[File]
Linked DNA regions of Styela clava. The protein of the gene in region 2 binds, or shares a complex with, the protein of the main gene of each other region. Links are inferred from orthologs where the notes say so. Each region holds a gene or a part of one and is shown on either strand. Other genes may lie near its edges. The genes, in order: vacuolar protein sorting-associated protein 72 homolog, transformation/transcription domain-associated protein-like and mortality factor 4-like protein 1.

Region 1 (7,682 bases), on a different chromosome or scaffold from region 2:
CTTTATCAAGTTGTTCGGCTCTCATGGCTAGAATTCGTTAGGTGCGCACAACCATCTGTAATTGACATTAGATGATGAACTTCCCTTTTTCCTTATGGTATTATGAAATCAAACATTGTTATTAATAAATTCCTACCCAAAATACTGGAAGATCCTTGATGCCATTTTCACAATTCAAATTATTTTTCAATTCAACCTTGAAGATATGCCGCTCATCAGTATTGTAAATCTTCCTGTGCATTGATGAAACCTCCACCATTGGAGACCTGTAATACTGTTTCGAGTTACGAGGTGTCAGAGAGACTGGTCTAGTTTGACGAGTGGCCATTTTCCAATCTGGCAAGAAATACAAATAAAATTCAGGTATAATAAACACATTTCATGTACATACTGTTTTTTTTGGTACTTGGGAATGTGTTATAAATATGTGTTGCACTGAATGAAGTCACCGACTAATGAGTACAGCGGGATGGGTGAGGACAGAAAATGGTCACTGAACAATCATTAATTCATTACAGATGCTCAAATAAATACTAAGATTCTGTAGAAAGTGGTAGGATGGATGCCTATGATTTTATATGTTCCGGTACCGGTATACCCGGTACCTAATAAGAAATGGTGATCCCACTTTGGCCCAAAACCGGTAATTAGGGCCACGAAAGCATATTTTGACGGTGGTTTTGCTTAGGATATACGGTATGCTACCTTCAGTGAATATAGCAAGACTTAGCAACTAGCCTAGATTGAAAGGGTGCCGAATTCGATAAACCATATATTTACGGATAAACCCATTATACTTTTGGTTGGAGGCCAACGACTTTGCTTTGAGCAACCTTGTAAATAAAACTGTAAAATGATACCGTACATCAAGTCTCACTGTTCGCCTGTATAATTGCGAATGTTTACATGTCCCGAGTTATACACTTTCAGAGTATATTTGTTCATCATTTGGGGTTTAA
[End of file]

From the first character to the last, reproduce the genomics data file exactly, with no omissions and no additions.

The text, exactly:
Linked DNA regions of Styela clava. The protein of the gene in region 2 binds, or shares a complex with, the protein of the main gene of each other region. Links are inferred from orthologs where the notes say so. Each region holds a gene or a part of one and is shown on either strand. Other genes may lie near its edges. The genes, in order: vacuolar protein sorting-associated protein 72 homolog, transformation/transcription domain-associated protein-like and mortality factor 4-like protein 1.

Region 1 (7,682 bases), on a different chromosome or scaffold from region 2:
CTTTATCAAGTTGTTCGGCTCTCATGGCTAGAATTCGTTAGGTGCGCACAACCATCTGTAATTGACATTAGATGATGAACTTCCCTTTTTCCTTATGGTATTATGAAATCAAACATTGTTATTAATAAATTCCTACCCAAAATACTGGAAGATCCTTGATGCCATTTTCACAATTCAAATTATTTTTCAATTCAACCTTGAAGATATGCCGCTCATCAGTATTGTAAATCTTCCTGTGCATTGATGAAACCTCCACCATTGGAGACCTGTAATACTGTTTCGAGTTACGAGGTGTCAGAGAGACTGGTCTAGTTTGACGAGTGGCCATTTTCCAATCTGGCAAGAAATACAAATAAAATTCAGGTATAATAAACACATTTCATGTACATACTGTTTTTTTTGGTACTTGGGAATGTGTTATAAATATGTGTTGCACTGAATGAAGTCACCGACTAATGAGTACAGCGGGATGGGTGAGGACAGAAAATGGTCACTGAACAATCATTAATTCATTACAGATGCTCAAATAAATACTAAGATTCTGTAGAAAGTGGTAGGATGGATGCCTATGATTTTATATGTTCCGGTACCGGTATACCCGGTACCTAATAAGAAATGGTGATCCCACTTTGGCCCAAAACCGGTAATTAGGGCCACGAAAGCATATTTTGACGGTGGTTTTGCTTAGGATATACGGTATGCTACCTTCAGTGAATATAGCAAGACTTAGCAACTAGCCTAGATTGAAAGGGTGCCGAATTCGATAAACCATATATTTACGGATAAACCCATTATACTTTTGGTTGGAGGCCAACGACTTTGCTTTGAGCAACCTTGTAAATAAAACTGTAAAATGATACCGTACATCAAGTCTCACTGTTCGCCTGTATAATTGCGAATGTTTACATGTCCCGAGTTATACACTTTCAGAGTATATTTGTTCATCATTTGGGGTTTAA